Such is the enormous volume of waste at the three sites that trommels deployed by the municipal corporation have not been able to match the speed with which waste reaches the landfills. Growing urbanisation and gargantuan consumption have disrupted and challenged the municipal authorities’ waste management processes, functions and ecosystem.

Decades of waste dumping, lack of formal recycling facilities and ecologically sustainable infrastructure (both human and technological) has caused visible socio-ecological and anthropocentric crises around the landfills.

The frequent fires and incidence of respiratory diseases, worsening water quality and oozing runoff in the surrounding water bodies is a consequence of the unchecked and unplanned waste dumping. Waste pickers and scrap collectors, mostly from lower-caste communities, and cows, pigs and stray dogs bear the burden of the city’s detritus as they clear the waste by foraging, recycling and repurposing discarded materials.

And yet, the prevailing discussion around waste often revolves around the challenges of waste management and making the problem invisible by pushing it outside the city’s limits.

There are processes that shape Delhi’s waste crisis which, from time to time, lead to responses of the techno-politico infrastructures of waste management that claim to sanitise city spaces.

Over the last 20 years, Delhi’s waste management practices underwent major overhaul. Privatisation started in 2005, changing the dynamics of waste management adopted at that time. This relied basically on recycling by informal waste workers and municipal sweepers. This was undertaken in three phases, much of which continues. That year, private firms were contracted to transport waste to the landfills.The second phase of reforms was marked by the introduction of incinerators in 2011–12. Instead of segregating and recycling the city’s trash, the municipal authorities opted for incineration.

Today, Delhi’s three incinerator facilities at Okhla, Ghazipur and Bawana represent the on-going third phase. This includes collection of household trash via a public-private-partnership model, which involves transporting solid waste to local receptacles, compressing it and then transferring it to either the landfills or incinerators.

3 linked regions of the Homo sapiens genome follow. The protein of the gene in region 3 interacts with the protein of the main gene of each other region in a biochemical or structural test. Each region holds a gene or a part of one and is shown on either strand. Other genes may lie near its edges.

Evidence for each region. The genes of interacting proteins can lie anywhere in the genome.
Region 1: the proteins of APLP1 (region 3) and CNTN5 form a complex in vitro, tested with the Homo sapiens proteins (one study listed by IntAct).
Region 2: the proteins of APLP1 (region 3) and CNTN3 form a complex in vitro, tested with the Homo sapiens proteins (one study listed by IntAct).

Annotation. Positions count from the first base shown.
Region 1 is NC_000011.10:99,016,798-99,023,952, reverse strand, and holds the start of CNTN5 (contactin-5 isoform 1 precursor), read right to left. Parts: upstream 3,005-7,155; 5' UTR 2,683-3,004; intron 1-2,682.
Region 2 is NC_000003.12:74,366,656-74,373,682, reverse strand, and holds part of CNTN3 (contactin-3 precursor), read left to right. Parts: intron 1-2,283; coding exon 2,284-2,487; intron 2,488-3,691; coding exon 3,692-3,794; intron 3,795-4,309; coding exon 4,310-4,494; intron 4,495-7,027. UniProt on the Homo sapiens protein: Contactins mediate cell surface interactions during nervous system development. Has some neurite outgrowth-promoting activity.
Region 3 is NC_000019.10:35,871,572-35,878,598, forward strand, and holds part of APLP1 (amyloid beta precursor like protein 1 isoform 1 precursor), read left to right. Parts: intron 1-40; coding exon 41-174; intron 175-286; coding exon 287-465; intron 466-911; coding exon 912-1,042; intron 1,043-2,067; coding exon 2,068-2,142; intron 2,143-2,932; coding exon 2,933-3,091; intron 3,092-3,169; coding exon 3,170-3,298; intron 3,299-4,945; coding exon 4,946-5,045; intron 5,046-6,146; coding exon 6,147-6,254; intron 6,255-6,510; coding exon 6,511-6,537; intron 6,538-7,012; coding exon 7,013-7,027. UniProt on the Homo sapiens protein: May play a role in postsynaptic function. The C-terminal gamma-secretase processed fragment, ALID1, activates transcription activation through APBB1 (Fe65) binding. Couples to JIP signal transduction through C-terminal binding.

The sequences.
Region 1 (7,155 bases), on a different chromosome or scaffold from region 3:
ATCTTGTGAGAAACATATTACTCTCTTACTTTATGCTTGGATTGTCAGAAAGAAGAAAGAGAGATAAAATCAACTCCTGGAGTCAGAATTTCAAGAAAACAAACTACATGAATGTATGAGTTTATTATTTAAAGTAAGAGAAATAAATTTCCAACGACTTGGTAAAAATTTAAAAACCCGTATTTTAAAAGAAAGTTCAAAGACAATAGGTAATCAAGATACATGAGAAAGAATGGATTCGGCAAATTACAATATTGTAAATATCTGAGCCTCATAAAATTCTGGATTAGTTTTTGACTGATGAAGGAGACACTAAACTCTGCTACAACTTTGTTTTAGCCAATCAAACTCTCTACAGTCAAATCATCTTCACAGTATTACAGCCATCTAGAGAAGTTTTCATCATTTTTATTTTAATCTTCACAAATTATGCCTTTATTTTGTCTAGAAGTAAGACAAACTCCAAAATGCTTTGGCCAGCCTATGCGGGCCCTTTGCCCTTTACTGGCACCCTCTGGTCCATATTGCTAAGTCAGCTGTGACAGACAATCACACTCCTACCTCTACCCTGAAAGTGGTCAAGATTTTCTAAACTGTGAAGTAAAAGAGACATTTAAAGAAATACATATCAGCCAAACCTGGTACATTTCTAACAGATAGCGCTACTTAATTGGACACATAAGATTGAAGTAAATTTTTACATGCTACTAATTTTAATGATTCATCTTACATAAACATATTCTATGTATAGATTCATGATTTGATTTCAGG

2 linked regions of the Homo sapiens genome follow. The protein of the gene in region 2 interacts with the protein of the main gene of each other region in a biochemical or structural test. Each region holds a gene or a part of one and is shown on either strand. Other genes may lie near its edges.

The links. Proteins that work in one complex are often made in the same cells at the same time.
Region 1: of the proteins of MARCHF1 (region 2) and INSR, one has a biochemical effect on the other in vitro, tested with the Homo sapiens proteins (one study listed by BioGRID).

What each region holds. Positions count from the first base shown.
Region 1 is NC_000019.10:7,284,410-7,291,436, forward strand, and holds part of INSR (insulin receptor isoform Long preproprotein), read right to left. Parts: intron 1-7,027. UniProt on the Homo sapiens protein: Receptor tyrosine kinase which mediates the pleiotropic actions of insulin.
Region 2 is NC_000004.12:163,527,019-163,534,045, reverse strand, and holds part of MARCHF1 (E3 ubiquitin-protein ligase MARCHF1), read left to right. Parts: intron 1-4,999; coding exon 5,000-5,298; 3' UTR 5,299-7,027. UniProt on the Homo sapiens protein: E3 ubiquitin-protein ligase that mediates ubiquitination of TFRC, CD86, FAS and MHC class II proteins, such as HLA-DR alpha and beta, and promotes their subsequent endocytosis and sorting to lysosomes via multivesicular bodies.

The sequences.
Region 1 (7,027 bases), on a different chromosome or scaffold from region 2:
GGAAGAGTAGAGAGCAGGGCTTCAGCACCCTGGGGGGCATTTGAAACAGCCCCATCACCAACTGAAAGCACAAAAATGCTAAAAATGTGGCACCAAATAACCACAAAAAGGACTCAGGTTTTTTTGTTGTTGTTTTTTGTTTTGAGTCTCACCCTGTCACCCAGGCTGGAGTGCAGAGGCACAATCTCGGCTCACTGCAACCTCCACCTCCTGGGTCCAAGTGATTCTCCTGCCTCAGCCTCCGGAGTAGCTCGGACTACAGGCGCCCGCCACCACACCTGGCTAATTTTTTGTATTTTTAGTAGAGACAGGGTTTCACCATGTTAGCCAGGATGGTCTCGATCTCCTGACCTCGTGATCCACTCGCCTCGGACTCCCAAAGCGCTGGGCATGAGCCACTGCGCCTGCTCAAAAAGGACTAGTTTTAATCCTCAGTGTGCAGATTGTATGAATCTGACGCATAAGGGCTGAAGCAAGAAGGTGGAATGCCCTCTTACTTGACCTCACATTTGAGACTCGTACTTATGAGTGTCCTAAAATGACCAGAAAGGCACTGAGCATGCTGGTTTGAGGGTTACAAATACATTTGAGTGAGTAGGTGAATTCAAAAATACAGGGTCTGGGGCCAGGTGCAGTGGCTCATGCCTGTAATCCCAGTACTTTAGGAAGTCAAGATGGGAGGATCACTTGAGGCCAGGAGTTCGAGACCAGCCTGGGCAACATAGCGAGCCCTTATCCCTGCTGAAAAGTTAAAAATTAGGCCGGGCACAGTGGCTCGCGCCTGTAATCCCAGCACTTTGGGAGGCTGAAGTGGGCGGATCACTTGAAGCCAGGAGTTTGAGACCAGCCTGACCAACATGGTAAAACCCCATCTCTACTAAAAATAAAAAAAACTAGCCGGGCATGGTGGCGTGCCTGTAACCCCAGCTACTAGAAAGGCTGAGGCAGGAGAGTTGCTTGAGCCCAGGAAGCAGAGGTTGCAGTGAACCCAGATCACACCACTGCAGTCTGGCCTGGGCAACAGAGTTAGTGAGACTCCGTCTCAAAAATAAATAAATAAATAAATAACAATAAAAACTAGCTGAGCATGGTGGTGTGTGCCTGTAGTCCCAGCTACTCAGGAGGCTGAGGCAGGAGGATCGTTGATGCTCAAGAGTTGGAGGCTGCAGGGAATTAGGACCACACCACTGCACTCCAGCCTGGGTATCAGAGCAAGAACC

The incinerators were designed as waste-to-energy plants to generate electricity – arguably geared towards making a profit, and making the waste disappear. This was, of course, aimed at controlling Delhi’s waste crisis and projecting a clean-and-green image.

However, despite such measures, Delhi continues to wallow in its own waste.

Two consequences flowed from the pursuit of such measures. First, waste-to-energy plants hit informal waste pickers hard, reducing their capacity to earn a living. This sent them deeper into poverty. Second, the plants ended up contributing to making the breathing air noxious with a toxic mix of emissions such as carbon monoxide, nitrogen oxide and mercury among many others.

The focus of Delhi’s existing solid waste management policies is not on curtailing ever-increasing consumption and production but making waste invisible for aesthetic purposes or incinerating it for profit.

This leads to one inescapable question about what constitutes ‘sustainable’ waste management infrastructure in a city the size of Delhi. Technological innovations have rendered the human labour (of waste workers) insignificant and devalued.

Given India’s socially segmented – casteist – reality in waste management processes, it would be advisable to ensure that Delhi’s socio-economically marginalised receive the respect they deserve but also provide them with legally-binding contracts to engage in more inclusive and equitable labour participation in the same work field.

- Aparna Agarwal is an Assistant Professor at the School of Government and Public Policy, O.P. Jindal Global University, Sonipat, Haryana. A DPhil from the Department of International Development, University of Oxford, Aparna’s thesis is on (Re)moving Waste: Caste, Spaces, and Materials in Delhi.